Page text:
THE FUNDY ISLES
Saying “Nothing to see or do there!” to Elva and me is like waving a red flag in front of a bull. Experience has taught us that there’s always lots to see and do if you travel with the right attitude and an open mind.
We left Saint John after spending the weekend with Sylvie and her family and headed to Black’s Harbour and the ferry to Grand Manan Island. The 9:30 crossing wasn’t that crowded and it was a beautiful fresh fall morning, ideal for standing in the wind on the passenger deck, watching the seabirds and taking in the sights. We slipped past the Swallowtail Lighthouse and into North Head two hours later and headed south to explore the island. Sylvie had recommended we cross over to White Head Island if we had the time, so we drove right to the ferry dock in the village of Grand Harbour.
Like North Head, Grand Harbour is a busy fishing port. I watched as a crane lifted a boat out of the water, rolled it halfway across the parking lot and deposited it in its winter resting spot. Three men in dories off-loaded rock weed (Ascophyllum nodosum) into a tractor-trailer using a modified hay rake. The rock weed is raked and gathered at low tide and spread out to dry before being shipped off-island where a compound called alginate is extracted. Alginate is used as a thickening agent in foods, cosmetics, and some paints.
White Head Island is a jewel; just about the right size to walk around in a day. As we sailed into the harbour on the tiny ferry, I thought of the fortunes we’ve spent on cruises that took us halfway around the world, sailing into places that couldn’t hold a candle to White Head. We even had a welcoming committee of local cormorants. One of the ferry deckhands told me about 200 people live on the island year-round; the only store closed down two years ago; you can’t get gas there anymore; and the elementary school is down to five students. Still “I wouldn’t live anywhere else”, he said. “The deer on the island are terrible small, so I go to the mainland to get mine every fall.” Now there’s a man who’s got his priorities straight!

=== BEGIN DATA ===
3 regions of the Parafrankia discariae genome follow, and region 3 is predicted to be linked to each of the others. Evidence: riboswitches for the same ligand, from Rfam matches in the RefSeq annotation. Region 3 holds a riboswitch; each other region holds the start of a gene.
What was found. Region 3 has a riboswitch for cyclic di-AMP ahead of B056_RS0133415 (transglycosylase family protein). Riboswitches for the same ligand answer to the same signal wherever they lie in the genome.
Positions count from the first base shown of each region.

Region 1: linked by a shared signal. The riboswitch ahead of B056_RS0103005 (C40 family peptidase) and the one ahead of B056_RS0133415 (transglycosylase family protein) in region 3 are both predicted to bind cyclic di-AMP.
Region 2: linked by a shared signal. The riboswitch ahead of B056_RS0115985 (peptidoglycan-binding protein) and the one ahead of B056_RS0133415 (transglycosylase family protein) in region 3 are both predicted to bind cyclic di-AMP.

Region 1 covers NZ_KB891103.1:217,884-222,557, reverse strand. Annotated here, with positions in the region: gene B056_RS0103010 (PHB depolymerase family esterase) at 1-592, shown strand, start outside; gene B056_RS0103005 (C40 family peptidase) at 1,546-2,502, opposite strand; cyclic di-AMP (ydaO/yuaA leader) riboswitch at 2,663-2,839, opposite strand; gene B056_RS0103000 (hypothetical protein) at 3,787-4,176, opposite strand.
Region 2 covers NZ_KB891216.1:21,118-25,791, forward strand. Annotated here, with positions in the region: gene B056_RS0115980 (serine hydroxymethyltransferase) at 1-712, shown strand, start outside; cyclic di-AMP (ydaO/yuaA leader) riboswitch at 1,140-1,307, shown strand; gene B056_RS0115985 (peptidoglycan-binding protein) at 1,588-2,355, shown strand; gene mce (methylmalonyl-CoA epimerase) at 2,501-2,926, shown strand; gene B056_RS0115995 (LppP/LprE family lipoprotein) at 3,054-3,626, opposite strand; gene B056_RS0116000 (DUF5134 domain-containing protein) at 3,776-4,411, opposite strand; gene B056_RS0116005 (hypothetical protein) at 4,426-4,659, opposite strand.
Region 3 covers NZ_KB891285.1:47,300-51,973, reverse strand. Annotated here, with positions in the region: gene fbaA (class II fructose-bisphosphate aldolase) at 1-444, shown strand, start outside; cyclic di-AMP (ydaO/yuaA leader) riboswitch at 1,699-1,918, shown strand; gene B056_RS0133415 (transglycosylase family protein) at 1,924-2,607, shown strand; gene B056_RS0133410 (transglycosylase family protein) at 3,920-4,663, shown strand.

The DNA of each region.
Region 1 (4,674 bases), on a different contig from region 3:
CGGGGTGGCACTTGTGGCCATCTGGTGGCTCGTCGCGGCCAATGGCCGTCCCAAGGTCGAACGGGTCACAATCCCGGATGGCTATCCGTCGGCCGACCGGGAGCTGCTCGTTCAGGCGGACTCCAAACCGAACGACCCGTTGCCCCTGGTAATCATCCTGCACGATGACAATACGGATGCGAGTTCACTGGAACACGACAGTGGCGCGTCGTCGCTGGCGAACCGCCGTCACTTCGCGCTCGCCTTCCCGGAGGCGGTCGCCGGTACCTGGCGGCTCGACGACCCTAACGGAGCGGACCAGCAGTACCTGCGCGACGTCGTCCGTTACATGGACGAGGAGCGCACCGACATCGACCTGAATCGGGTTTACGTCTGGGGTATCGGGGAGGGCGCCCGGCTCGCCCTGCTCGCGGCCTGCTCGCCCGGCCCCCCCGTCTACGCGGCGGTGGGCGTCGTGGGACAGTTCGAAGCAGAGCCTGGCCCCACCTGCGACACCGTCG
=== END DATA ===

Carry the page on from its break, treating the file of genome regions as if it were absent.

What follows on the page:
From Grand Harbour, we turned south, came across a venison farm, stopped in pretty Seal Cove, then drove to the southern tip of the island, Southwest Head. Its basalt cliffs rival those of the west coast of Ireland and the colours were magnificent. Our B&B, the Compass Rose, offered a perfect view of the busy harbour and breakfast over the water.
Not a problem! We spent an enjoyable few hours driving around Deer Island, taking every road we could find, discovering cute coves along the way. We took a hike through the Clark Gregory Nature Preserve before viewing the Old Sow, said to be the second-largest whirlpool in the World! For sheer excitement, it’s rivalled only by Moncton’s Tidal Bore…
Along the way, we learned where Deer Island got its name. They’re everywhere! This guy stood out from the crowd with his white body and brown head. I imagine the does will come from miles around to keep company with this young buck when he grows into his antlers. And what could be more Canadian than a meeting of these two icons, whitetail deer and Canada geese!
Our five-day visit to the Fundy Isles was an opportunity to see a part of the Maritimes that had thus far eluded us. Although they’re a bit off the beaten track, Grand Manan, White Head, Minister’s, Deer, and Campobello islands are well worth visiting. The fall colours were spectacular and the smells and sounds of the ocean added a pleasant dimension to our explorations. We learned things about the fishery and met many friendly people along the way. While this may be the last of our travels for a while, it was a good way to say goodbye to the summer season.